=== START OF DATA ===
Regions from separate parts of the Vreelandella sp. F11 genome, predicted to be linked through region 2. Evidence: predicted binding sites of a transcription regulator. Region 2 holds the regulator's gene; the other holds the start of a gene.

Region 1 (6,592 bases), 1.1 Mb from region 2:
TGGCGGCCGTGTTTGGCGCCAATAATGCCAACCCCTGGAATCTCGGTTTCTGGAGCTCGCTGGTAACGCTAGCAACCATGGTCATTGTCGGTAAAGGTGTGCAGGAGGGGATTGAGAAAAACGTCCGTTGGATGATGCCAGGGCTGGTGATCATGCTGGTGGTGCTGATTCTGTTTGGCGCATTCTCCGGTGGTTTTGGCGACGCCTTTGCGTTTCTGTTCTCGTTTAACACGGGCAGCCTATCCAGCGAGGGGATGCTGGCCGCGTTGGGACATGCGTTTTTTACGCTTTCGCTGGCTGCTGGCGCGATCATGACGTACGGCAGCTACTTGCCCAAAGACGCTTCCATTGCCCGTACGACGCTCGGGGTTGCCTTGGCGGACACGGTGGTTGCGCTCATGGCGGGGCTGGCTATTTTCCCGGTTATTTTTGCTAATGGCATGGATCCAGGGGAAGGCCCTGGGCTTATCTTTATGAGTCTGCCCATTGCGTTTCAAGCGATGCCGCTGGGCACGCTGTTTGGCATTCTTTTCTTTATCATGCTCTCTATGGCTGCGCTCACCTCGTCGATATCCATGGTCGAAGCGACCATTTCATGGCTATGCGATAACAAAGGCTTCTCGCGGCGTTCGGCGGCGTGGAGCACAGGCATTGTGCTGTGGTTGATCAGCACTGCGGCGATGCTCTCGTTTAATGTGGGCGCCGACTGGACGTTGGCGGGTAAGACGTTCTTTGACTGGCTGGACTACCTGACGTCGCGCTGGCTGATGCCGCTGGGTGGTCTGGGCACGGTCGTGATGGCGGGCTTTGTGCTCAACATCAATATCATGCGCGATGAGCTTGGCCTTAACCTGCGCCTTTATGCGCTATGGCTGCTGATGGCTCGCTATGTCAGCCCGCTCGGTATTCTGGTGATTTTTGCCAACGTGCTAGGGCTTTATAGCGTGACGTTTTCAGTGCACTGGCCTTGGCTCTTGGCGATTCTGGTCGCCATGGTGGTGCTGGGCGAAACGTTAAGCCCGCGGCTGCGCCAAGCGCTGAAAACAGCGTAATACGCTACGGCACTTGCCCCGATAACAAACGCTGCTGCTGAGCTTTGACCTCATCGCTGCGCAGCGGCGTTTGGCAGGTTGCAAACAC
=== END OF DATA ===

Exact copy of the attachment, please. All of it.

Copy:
Regions from separate parts of the Vreelandella sp. F11 genome, predicted to be linked through region 2. Evidence: predicted binding sites of a transcription regulator. Region 2 holds the regulator's gene; the other holds the start of a gene.

Region 1 (6,592 bases), 1.1 Mb from region 2:
TGGCGGCCGTGTTTGGCGCCAATAATGCCAACCCCTGGAATCTCGGTTTCTGGAGCTCGCTGGTAACGCTAGCAACCATGGTCATTGTCGGTAAAGGTGTGCAGGAGGGGATTGAGAAAAACGTCCGTTGGATGATGCCAGGGCTGGTGATCATGCTGGTGGTGCTGATTCTGTTTGGCGCATTCTCCGGTGGTTTTGGCGACGCCTTTGCGTTTCTGTTCTCGTTTAACACGGGCAGCCTATCCAGCGAGGGGATGCTGGCCGCGTTGGGACATGCGTTTTTTACGCTTTCGCTGGCTGCTGGCGCGATCATGACGTACGGCAGCTACTTGCCCAAAGACGCTTCCATTGCCCGTACGACGCTCGGGGTTGCCTTGGCGGACACGGTGGTTGCGCTCATGGCGGGGCTGGCTATTTTCCCGGTTATTTTTGCTAATGGCATGGATCCAGGGGAAGGCCCTGGGCTTATCTTTATGAGTCTGCCCATTGCGTTTCAAGCGATGCCGCTGGGCACGCTGTTTGGCATTCTTTTCTTTATCATGCTCTCTATGGCTGCGCTCACCTCGTCGATATCCATGGTCGAAGCGACCATTTCATGGCTATGCGATAACAAAGGCTTCTCGCGGCGTTCGGCGGCGTGGAGCACAGGCATTGTGCTGTGGTTGATCAGCACTGCGGCGATGCTCTCGTTTAATGTGGGCGCCGACTGGACGTTGGCGGGTAAGACGTTCTTTGACTGGCTGGACTACCTGACGTCGCGCTGGCTGATGCCGCTGGGTGGTCTGGGCACGGTCGTGATGGCGGGCTTTGTGCTCAACATCAATATCATGCGCGATGAGCTTGGCCTTAACCTGCGCCTTTATGCGCTATGGCTGCTGATGGCTCGCTATGTCAGCCCGCTCGGTATTCTGGTGATTTTTGCCAACGTGCTAGGGCTTTATAGCGTGACGTTTTCAGTGCACTGGCCTTGGCTCTTGGCGATTCTGGTCGCCATGGTGGTGCTGGGCGAAACGTTAAGCCCGCGGCTGCGCCAAGCGCTGAAAACAGCGTAATACGCTACGGCACTTGCCCCGATAACAAACGCTGCTGCTGAGCTTTGACCTCATCGCTGCGCAGCGGCGTTTGGCAGGTTGCAAACAC